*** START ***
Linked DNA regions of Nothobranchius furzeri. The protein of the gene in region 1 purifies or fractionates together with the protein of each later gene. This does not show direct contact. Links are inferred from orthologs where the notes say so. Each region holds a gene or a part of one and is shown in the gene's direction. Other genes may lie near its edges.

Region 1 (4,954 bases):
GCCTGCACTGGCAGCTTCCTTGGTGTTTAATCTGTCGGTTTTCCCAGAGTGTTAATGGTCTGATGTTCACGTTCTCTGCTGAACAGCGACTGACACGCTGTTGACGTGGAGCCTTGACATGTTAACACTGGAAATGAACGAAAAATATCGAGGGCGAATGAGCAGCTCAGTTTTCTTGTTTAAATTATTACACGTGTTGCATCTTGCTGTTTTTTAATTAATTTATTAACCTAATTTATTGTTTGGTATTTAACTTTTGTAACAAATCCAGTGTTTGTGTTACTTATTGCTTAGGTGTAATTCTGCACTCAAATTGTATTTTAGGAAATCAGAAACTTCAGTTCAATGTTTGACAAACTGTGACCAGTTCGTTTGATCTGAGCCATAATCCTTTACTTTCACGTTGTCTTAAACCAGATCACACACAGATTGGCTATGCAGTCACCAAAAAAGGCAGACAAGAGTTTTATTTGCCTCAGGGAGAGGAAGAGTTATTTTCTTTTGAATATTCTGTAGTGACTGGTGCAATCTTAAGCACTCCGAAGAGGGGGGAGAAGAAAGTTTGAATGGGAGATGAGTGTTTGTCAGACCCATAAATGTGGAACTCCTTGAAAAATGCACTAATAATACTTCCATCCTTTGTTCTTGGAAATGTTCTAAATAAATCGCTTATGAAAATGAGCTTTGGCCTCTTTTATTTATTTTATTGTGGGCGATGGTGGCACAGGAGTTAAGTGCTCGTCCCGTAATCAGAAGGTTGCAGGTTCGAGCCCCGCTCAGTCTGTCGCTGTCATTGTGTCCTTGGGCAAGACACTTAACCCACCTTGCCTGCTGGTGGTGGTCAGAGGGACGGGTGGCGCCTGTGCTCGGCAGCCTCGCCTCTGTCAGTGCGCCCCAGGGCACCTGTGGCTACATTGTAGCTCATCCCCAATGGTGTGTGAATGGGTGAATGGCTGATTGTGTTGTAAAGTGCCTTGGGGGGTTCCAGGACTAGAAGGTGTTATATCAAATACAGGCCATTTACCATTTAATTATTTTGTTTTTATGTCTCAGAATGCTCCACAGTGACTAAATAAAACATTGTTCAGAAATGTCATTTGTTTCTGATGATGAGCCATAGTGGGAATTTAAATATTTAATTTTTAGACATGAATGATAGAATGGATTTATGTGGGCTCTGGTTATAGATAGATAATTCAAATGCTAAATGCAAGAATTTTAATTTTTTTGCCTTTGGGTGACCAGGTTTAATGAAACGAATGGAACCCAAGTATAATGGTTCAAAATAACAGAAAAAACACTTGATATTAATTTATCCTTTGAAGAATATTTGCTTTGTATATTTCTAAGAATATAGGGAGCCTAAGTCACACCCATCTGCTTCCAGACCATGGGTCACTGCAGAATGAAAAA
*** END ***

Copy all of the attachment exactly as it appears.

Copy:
Linked DNA regions of Nothobranchius furzeri. The protein of the gene in region 1 purifies or fractionates together with the protein of each later gene. This does not show direct contact. Links are inferred from orthologs where the notes say so. Each region holds a gene or a part of one and is shown in the gene's direction. Other genes may lie near its edges.

Region 1 (4,954 bases):
GCCTGCACTGGCAGCTTCCTTGGTGTTTAATCTGTCGGTTTTCCCAGAGTGTTAATGGTCTGATGTTCACGTTCTCTGCTGAACAGCGACTGACACGCTGTTGACGTGGAGCCTTGACATGTTAACACTGGAAATGAACGAAAAATATCGAGGGCGAATGAGCAGCTCAGTTTTCTTGTTTAAATTATTACACGTGTTGCATCTTGCTGTTTTTTAATTAATTTATTAACCTAATTTATTGTTTGGTATTTAACTTTTGTAACAAATCCAGTGTTTGTGTTACTTATTGCTTAGGTGTAATTCTGCACTCAAATTGTATTTTAGGAAATCAGAAACTTCAGTTCAATGTTTGACAAACTGTGACCAGTTCGTTTGATCTGAGCCATAATCCTTTACTTTCACGTTGTCTTAAACCAGATCACACACAGATTGGCTATGCAGTCACCAAAAAAGGCAGACAAGAGTTTTATTTGCCTCAGGGAGAGGAAGAGTTATTTTCTTTTGAATATTCTGTAGTGACTGGTGCAATCTTAAGCACTCCGAAGAGGGGGGAGAAGAAAGTTTGAATGGGAGATGAGTGTTTGTCAGACCCATAAATGTGGAACTCCTTGAAAAATGCACTAATAATACTTCCATCCTTTGTTCTTGGAAATGTTCTAAATAAATCGCTTATGAAAATGAGCTTTGGCCTCTTTTATTTATTTTATTGTGGGCGATGGTGGCACAGGAGTTAAGTGCTCGTCCCGTAATCAGAAGGTTGCAGGTTCGAGCCCCGCTCAGTCTGTCGCTGTCATTGTGTCCTTGGGCAAGACACTTAACCCACCTTGCCTGCTGGTGGTGGTCAGAGGGACGGGTGGCGCCTGTGCTCGGCAGCCTCGCCTCTGTCAGTGCGCCCCAGGGCACCTGTGGCTACATTGTAGCTCATCCCCAATGGTGTGTGAATGGGTGAATGGCTGATTGTGTTGTAAAGTGCCTTGGGGGGTTCCAGGACTAGAAGGTGTTATATCAAATACAGGCCATTTACCATTTAATTATTTTGTTTTTATGTCTCAGAATGCTCCACAGTGACTAAATAAAACATTGTTCAGAAATGTCATTTGTTTCTGATGATGAGCCATAGTGGGAATTTAAATATTTAATTTTTAGACATGAATGATAGAATGGATTTATGTGGGCTCTGGTTATAGATAGATAATTCAAATGCTAAATGCAAGAATTTTAATTTTTTTGCCTTTGGGTGACCAGGTTTAATGAAACGAATGGAACCCAAGTATAATGGTTCAAAATAACAGAAAAAACACTTGATATTAATTTATCCTTTGAAGAATATTTGCTTTGTATATTTCTAAGAATATAGGGAGCCTAAGTCACACCCATCTGCTTCCAGACCATGGGTCACTGCAGAATGAAAAA